Li et al. analyzed data sharing intentions of COVID-19 clinical trials of interventions, as declared by authors in trial registrations and publications. They included 924 trial registrations in the analysis; authors of 15.7% of registrations were willing to share data, 38.6% were willing to share immediately after publishing results, and 47.6% reported they were unwilling to share their study data. The authors found 28 published COVID-19 clinical trials; of those, only 7 had a data sharing statement, with six that reported authors were willing to share data, and one reported data were not available (Li et al., 2021).
However, we need to be aware that the presence of a data sharing statement and the authors’ self-reported intention to share data may not translate to raw data sharing upon request. We have shown that even authors who indicated in their data availability statement that data will be available on request mostly do not even respond to the data request; few authors of clinical trials were willing to share their data (Gabelica et al., 2019).
Some researchers may need education regarding data sharing issues, as we found multiple statements in the Data/Code field that had nothing to do with data sharing. Despite very clear description about what is expected to be in the Data availability field, some authors wrote strange information in that field, for example, information about competing interests, or information that is difficult to interpret, such as “All authors agree that all data submitted here are publicly available.” Furthermore, many authors wrote that “all data” are in the manuscript or accompanying files, but neither the manuscript nor the associated files contained raw data; this implies that authors may not be aware of the meaning of the “data sharing” concept and that data sharing implies sharing of raw data collected within the study.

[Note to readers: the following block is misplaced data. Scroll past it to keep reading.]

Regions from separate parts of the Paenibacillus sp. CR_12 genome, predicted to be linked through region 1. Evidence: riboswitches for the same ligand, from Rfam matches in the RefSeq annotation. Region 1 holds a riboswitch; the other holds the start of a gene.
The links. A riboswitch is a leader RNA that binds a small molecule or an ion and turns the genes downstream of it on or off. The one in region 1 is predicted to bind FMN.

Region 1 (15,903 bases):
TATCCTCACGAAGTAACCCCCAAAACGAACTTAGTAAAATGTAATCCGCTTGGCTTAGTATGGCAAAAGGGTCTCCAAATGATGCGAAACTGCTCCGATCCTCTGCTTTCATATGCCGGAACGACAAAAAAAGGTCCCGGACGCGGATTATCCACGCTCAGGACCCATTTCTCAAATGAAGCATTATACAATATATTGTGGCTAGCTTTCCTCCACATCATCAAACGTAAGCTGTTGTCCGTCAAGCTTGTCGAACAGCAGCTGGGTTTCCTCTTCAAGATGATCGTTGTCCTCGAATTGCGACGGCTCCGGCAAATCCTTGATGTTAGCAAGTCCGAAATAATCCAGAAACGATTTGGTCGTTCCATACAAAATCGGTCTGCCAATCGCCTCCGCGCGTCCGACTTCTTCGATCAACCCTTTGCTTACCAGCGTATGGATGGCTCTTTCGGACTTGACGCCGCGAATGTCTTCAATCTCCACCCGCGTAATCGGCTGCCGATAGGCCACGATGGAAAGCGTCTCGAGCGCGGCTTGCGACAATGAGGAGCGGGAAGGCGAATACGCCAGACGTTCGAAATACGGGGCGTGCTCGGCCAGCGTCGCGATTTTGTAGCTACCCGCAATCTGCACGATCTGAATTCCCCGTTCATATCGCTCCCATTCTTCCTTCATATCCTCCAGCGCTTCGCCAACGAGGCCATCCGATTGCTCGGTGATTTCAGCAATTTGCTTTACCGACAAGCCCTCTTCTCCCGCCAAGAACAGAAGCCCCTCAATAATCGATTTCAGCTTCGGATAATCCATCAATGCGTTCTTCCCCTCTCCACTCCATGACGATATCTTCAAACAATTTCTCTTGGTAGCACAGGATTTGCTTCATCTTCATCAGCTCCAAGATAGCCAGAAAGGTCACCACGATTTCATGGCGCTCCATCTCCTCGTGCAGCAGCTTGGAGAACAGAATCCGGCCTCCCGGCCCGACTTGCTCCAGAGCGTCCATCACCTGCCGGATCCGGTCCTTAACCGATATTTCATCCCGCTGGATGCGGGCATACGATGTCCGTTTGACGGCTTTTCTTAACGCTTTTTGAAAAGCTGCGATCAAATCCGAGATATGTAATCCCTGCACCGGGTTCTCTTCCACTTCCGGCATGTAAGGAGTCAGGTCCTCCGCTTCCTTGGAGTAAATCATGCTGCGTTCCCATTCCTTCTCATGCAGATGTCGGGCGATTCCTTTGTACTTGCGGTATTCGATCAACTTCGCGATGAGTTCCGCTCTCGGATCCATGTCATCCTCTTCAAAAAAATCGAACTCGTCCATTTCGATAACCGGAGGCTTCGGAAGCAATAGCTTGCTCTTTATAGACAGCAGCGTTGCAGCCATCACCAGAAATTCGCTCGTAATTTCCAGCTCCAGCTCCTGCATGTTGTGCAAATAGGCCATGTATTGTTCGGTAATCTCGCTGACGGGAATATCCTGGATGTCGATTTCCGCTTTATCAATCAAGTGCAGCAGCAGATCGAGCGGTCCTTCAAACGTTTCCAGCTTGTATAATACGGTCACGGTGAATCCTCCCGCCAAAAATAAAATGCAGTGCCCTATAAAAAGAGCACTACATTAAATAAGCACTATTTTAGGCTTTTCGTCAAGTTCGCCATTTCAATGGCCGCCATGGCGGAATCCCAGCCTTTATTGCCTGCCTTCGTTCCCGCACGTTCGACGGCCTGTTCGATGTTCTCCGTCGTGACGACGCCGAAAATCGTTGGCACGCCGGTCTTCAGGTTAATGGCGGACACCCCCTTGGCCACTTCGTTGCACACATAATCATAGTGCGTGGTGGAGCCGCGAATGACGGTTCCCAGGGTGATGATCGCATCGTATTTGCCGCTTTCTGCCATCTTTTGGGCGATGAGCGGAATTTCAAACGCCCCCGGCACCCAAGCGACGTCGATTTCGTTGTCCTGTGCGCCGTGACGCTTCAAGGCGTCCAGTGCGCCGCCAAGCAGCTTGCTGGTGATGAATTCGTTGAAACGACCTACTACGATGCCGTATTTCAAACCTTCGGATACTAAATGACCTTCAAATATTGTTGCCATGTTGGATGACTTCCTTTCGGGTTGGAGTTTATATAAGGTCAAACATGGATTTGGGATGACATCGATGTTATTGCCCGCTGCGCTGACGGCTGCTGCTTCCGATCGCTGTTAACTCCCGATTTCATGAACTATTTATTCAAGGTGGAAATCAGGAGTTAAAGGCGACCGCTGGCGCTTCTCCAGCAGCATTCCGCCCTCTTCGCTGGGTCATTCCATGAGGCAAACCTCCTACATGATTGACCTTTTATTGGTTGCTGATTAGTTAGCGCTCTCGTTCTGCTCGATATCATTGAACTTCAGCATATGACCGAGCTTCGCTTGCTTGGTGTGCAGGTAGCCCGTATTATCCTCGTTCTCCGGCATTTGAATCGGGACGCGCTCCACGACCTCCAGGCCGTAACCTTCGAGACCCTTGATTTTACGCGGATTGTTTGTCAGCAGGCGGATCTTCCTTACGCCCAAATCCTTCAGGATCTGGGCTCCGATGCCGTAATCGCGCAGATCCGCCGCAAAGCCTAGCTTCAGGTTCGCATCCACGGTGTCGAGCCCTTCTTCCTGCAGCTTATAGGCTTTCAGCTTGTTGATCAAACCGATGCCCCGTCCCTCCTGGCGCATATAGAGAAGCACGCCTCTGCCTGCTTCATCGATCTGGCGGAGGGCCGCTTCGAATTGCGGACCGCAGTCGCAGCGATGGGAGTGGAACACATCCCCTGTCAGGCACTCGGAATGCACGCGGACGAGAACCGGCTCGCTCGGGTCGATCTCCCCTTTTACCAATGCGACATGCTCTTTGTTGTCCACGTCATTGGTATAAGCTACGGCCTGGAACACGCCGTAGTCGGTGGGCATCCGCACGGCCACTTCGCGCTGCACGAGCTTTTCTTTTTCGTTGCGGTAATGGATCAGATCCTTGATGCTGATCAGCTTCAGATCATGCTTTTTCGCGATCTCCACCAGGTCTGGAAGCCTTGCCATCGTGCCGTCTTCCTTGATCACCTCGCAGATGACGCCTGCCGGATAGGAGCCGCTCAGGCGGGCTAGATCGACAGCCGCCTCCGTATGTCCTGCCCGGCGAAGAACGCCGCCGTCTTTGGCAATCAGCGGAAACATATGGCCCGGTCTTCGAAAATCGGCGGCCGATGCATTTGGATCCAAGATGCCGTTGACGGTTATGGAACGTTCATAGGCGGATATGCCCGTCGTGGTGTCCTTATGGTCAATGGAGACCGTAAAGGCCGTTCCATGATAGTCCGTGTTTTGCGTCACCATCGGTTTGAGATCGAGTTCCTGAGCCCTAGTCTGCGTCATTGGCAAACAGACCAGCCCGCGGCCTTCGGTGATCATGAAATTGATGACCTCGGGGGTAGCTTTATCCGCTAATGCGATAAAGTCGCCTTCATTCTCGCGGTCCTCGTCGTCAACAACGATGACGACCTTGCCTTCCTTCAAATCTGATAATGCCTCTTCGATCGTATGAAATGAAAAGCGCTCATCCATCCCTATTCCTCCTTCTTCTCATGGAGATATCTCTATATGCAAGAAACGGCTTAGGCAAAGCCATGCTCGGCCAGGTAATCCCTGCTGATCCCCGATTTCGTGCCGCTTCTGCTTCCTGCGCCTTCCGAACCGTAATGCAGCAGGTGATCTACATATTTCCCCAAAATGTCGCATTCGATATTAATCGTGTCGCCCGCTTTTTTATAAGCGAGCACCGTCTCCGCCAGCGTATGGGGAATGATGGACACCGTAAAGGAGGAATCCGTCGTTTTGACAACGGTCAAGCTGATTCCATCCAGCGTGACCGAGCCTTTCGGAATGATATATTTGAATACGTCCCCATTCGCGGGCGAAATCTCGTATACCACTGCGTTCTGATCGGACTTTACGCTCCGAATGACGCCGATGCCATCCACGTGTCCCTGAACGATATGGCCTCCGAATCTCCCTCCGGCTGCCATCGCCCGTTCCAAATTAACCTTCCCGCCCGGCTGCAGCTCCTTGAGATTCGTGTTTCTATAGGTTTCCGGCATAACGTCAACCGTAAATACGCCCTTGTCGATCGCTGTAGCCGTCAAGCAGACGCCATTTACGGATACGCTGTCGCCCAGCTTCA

We even found one case where the authors expect payment for the data (DeCapprio et al., 2020a). Curiously, in the version of the article that was published in a scholarly journal, the authors did not write that a payment is needed to access the data. Instead, the authors simply wrote that the data are proprietary and they are not shareable (DeCapprio et al., 2020b).